The Most Important Estate Planning Issue Baby Boomers Need to Address

Kelly Long, Contributor, Forbes

September 21, 2016

estate planning for baby boomers

If you’re like me, with parents who are retired but still very self-sufficient, concerns about elder financial abuse or my Boomer parents’ inability to handle their own affairs is seemingly something that THEIR generation needs to worry about, not me. But as I reflect this Mother’s Day on how fortunate I am to still have both parents living (and quite robustly) into their mid-60’s, I realize that this issue is no longer something for Other People. I need to have these conversations with my mom and dad right now while they are still operating at their best. While I dread the day that things change, acting like it won’t happen won’t make it any easier when one or both of them do need additional help.

Living well and living longer

By the year 2050, it is estimated that 1 out of every 5 Americans will be over the age of 65, with people aged 85+ the fastest growing demographic in the nation. The good news is that people are living longer, even with chronic diseases that used to lead to early death. (92 percent of seniors are living with at least one chronic disease; 77 percent with two or more.)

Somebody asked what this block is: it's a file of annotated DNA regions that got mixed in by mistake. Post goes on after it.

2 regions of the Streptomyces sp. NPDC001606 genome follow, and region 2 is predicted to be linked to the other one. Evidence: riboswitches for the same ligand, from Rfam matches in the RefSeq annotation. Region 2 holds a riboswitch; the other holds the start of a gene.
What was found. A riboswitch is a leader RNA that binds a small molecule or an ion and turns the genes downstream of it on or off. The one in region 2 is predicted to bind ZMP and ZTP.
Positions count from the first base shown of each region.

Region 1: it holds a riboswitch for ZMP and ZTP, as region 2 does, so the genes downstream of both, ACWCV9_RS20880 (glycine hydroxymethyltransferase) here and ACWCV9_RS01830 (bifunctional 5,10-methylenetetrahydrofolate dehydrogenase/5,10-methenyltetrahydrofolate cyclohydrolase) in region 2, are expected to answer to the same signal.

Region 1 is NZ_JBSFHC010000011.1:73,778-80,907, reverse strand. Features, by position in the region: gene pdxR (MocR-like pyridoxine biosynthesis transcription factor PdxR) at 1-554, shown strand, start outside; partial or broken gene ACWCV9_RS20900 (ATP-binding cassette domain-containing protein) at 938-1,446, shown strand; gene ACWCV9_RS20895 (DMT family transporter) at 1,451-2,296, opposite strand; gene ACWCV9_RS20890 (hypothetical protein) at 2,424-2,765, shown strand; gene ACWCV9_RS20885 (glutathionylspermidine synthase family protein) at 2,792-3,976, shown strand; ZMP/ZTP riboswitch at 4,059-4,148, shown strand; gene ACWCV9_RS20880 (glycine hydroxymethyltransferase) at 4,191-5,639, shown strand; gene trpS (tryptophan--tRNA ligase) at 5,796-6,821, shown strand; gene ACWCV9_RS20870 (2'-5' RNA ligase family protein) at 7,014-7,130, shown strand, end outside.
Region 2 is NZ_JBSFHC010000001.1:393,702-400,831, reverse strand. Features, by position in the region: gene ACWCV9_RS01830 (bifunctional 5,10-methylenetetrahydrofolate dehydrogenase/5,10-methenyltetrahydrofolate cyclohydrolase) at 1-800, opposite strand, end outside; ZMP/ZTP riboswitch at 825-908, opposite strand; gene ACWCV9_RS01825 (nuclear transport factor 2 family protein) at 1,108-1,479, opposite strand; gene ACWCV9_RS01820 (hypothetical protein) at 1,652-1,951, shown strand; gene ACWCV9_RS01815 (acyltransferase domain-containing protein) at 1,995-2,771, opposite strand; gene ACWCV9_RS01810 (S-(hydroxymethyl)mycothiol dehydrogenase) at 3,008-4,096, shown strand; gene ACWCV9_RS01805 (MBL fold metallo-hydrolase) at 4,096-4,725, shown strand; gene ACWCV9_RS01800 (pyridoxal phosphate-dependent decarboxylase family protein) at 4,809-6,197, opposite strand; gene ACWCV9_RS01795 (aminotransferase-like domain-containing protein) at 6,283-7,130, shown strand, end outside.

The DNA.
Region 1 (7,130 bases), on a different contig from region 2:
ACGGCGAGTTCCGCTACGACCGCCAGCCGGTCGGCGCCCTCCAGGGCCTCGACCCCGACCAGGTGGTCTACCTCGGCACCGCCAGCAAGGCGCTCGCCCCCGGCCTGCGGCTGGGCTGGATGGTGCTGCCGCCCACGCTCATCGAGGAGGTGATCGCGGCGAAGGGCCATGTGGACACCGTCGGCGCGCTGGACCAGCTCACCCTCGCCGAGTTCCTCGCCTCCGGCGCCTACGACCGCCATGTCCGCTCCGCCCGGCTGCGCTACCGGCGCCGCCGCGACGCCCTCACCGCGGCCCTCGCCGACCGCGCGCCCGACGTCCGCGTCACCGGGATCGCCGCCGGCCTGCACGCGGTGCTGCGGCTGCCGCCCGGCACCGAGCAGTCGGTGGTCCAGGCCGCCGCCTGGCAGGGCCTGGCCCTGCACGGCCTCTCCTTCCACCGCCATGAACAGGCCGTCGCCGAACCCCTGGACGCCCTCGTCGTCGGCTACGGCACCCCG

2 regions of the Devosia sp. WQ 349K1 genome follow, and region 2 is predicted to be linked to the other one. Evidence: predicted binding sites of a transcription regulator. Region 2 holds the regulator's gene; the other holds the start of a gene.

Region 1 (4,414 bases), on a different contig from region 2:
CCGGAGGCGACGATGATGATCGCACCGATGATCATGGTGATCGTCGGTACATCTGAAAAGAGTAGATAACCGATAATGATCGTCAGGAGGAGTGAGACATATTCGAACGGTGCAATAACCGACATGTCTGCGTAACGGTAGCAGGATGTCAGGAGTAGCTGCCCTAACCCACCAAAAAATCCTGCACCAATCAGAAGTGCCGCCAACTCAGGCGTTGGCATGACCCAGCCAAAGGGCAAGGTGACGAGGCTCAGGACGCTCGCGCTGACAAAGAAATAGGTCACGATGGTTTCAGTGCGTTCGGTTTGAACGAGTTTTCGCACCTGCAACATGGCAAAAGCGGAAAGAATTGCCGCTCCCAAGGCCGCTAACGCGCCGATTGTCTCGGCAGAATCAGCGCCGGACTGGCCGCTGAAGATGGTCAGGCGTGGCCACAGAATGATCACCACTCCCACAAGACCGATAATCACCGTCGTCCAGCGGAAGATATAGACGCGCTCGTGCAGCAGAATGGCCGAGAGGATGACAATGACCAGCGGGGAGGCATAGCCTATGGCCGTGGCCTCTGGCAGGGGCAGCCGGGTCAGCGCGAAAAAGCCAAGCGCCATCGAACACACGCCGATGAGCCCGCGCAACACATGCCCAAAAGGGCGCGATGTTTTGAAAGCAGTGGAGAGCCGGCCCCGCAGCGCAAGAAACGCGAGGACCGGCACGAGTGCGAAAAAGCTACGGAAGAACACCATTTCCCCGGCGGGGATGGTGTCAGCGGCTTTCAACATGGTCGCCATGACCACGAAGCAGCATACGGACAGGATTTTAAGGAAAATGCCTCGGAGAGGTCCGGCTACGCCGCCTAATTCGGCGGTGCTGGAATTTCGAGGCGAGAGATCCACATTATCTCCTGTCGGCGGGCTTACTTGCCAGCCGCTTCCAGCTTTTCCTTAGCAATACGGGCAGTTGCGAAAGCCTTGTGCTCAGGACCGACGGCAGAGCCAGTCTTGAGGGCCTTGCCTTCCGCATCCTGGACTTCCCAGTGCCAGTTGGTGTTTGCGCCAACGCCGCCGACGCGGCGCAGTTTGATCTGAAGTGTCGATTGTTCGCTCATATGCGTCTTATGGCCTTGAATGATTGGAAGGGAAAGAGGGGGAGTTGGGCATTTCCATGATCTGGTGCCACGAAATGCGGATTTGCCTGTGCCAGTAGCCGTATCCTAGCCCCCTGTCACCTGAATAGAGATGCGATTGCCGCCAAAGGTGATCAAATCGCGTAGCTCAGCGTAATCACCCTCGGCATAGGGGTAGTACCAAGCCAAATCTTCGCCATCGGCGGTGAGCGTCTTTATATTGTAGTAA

The challenge is that this requires different planning than the traditional practice of simply having a power of attorney in place to help in case of incapacity and making sure the will is up-to-date to include the intended heirs. As this demographic continues to grow, so will instances of fraud and financial abuse of seniors. As approximately 3.5 million Baby Boomers enter retirement each year, the time to make sure your estate planning documents protect you or your parents from fraud and abuse is now. In fact, experts recommend making the bulk of these major financial decisions by age 50.

Beyond the basics

The big issue here is that when most estate plans are created, particularly with married couples, both spouses are of very sound mind and the natural inclination is simply to name each other as agents in case of incapacity. This is fine, but it’s important to make sure that there are contingent situations addressed as well. For example, what happens if they divorce? Between 1990 and 2010, the divorce rate doubled for people over the age of 50 and more than doubled for those over 65. Or alternatively, consider a case where neither spouse is incapacitated in terms of being unable to function in daily life, but both need assistance with things like paying bills due to declining writing abilities from Parkinson’s or arthritis.

Having a trusted person named in legal documents to help with those things ahead of time is the best way to make sure that finances are protected without having to give up complete control. So how do you make sure that you, your parents or other aging loved ones have the right plans in place before they’re needed? Here are some tips and things to consider.

You’re asking a lot